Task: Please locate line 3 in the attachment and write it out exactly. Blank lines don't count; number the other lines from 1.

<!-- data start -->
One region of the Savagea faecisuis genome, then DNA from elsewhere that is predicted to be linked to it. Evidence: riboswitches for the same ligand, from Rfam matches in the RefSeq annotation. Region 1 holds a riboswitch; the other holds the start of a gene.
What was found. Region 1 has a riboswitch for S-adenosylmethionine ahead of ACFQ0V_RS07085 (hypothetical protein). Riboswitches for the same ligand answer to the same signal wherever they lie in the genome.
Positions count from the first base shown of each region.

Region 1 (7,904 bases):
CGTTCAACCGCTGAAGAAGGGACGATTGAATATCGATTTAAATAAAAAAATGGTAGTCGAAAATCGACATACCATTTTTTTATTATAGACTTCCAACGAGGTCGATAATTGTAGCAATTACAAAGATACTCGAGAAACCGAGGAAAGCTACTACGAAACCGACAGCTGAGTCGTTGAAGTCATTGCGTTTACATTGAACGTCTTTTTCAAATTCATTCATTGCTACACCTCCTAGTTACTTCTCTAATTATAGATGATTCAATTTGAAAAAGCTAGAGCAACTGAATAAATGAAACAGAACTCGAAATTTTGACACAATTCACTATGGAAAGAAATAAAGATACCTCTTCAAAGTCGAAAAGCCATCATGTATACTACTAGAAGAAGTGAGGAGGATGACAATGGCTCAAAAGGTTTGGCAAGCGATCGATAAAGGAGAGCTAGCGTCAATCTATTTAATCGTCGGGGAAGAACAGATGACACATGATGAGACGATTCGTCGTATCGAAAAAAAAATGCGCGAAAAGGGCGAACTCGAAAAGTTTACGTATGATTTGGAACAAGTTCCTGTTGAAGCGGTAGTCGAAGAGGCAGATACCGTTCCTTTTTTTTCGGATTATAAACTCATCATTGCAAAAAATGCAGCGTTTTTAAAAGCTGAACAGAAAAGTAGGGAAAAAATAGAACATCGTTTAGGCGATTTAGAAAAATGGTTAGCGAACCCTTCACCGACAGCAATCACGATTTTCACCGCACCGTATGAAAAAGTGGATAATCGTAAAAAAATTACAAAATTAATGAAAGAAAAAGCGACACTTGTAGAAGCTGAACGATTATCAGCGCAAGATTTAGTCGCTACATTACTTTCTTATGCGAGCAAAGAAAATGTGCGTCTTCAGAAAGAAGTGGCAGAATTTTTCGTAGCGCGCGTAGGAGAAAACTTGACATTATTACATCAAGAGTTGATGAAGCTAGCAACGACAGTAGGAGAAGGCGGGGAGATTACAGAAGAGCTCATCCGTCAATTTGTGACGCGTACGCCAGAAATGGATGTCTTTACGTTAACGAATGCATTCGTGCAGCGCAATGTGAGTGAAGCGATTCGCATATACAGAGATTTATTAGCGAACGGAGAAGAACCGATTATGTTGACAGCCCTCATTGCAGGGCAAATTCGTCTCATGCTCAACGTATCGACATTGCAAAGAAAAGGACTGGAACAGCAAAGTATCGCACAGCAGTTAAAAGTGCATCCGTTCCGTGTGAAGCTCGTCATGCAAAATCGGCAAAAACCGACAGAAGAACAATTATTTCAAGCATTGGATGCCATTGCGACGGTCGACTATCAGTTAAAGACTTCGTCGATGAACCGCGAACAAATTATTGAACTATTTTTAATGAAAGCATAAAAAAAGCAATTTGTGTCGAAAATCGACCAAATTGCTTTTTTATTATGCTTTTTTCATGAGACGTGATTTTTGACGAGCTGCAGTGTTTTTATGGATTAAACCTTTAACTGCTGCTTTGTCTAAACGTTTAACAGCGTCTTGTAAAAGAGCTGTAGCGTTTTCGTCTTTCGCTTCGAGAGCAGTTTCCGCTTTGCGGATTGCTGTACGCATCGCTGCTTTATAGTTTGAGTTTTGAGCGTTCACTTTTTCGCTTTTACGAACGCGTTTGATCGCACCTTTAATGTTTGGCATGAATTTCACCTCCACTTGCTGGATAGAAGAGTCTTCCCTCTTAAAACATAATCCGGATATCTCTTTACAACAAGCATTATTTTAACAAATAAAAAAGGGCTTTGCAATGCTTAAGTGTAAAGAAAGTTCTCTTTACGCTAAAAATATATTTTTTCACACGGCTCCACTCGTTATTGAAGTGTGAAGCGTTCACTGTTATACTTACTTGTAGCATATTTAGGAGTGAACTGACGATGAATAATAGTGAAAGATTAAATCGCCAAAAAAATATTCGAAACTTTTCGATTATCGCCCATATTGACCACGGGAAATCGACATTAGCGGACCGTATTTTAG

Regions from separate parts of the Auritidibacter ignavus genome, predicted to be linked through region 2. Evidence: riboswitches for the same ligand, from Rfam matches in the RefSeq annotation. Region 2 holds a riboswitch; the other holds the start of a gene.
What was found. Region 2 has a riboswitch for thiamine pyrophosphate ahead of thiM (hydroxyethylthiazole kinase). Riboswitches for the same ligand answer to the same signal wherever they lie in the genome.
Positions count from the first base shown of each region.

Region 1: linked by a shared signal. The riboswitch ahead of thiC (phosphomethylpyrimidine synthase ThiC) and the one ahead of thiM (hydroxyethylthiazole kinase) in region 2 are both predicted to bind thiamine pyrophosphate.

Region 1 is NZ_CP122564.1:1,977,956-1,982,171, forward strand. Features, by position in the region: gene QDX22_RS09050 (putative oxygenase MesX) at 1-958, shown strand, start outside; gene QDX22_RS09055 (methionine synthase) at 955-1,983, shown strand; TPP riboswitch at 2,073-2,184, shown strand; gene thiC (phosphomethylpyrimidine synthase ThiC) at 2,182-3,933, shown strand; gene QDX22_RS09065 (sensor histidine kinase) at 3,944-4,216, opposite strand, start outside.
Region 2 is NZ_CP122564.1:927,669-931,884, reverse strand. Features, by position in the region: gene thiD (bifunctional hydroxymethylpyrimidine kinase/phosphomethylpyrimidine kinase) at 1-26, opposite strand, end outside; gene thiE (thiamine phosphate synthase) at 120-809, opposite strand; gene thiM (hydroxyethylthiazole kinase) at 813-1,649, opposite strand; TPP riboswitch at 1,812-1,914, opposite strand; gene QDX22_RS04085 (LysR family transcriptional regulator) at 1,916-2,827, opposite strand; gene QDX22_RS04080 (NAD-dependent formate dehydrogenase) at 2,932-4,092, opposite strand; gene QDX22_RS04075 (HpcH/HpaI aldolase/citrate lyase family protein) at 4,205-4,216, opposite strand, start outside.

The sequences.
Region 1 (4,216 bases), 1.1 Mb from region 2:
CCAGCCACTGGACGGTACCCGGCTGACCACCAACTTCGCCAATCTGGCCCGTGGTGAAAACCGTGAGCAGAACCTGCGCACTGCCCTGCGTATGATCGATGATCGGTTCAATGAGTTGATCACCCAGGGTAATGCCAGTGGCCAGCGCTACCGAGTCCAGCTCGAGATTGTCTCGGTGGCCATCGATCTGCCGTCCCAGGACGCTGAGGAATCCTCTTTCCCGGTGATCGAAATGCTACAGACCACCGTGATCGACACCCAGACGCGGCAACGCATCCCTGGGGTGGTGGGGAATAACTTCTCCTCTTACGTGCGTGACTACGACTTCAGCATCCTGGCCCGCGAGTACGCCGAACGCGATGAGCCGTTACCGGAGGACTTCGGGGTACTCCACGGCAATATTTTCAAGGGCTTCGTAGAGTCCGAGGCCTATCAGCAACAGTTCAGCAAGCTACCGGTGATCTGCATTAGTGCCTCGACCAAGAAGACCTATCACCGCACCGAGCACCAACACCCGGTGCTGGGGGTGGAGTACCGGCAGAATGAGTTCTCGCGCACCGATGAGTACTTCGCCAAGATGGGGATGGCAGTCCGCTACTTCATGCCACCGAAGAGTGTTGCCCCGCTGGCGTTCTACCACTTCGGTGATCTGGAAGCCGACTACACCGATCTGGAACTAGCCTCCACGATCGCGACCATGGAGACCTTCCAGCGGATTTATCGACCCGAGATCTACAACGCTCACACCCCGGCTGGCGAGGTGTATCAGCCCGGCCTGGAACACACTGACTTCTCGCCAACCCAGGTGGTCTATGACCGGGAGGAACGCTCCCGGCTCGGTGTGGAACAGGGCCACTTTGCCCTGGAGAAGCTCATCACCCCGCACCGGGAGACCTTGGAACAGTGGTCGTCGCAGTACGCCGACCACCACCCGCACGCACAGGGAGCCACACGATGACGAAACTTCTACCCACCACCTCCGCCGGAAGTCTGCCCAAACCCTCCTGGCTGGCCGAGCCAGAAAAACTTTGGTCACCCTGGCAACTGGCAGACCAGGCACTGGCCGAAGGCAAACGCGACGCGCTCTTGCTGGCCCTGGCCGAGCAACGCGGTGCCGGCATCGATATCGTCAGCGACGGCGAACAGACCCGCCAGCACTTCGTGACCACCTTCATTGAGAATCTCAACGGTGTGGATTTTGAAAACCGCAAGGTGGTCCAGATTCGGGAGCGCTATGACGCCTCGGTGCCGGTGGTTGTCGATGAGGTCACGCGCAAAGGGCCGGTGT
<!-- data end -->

Positions count from the first base shown of each region.